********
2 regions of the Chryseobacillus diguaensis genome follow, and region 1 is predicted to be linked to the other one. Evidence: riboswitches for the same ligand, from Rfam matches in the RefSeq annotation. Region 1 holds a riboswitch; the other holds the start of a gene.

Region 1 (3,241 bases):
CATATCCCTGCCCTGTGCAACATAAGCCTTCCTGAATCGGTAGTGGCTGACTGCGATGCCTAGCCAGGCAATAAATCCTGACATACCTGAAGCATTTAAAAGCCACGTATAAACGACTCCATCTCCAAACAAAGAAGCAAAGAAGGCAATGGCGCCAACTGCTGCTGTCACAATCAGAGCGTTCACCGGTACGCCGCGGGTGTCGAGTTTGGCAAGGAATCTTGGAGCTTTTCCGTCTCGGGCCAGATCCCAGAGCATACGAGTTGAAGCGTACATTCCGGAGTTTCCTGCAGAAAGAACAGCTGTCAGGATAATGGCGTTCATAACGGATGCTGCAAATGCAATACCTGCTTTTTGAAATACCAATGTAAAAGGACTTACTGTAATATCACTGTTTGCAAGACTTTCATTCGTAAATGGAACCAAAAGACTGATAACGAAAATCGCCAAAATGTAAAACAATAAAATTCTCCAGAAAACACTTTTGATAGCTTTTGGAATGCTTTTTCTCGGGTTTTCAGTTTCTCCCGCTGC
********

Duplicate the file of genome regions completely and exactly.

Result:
2 regions of the Chryseobacillus diguaensis genome follow, and region 1 is predicted to be linked to the other one. Evidence: riboswitches for the same ligand, from Rfam matches in the RefSeq annotation. Region 1 holds a riboswitch; the other holds the start of a gene.

Region 1 (3,241 bases):
CATATCCCTGCCCTGTGCAACATAAGCCTTCCTGAATCGGTAGTGGCTGACTGCGATGCCTAGCCAGGCAATAAATCCTGACATACCTGAAGCATTTAAAAGCCACGTATAAACGACTCCATCTCCAAACAAAGAAGCAAAGAAGGCAATGGCGCCAACTGCTGCTGTCACAATCAGAGCGTTCACCGGTACGCCGCGGGTGTCGAGTTTGGCAAGGAATCTTGGAGCTTTTCCGTCTCGGGCCAGATCCCAGAGCATACGAGTTGAAGCGTACATTCCGGAGTTTCCTGCAGAAAGAACAGCTGTCAGGATAATGGCGTTCATAACGGATGCTGCAAATGCAATACCTGCTTTTTGAAATACCAATGTAAAAGGACTTACTGTAATATCACTGTTTGCAAGACTTTCATTCGTAAATGGAACCAAAAGACTGATAACGAAAATCGCCAAAATGTAAAACAATAAAATTCTCCAGAAAACACTTTTGATAGCTTTTGGAATGCTTTTTCTCGGGTTTTCAGTTTCTCCCGCTGC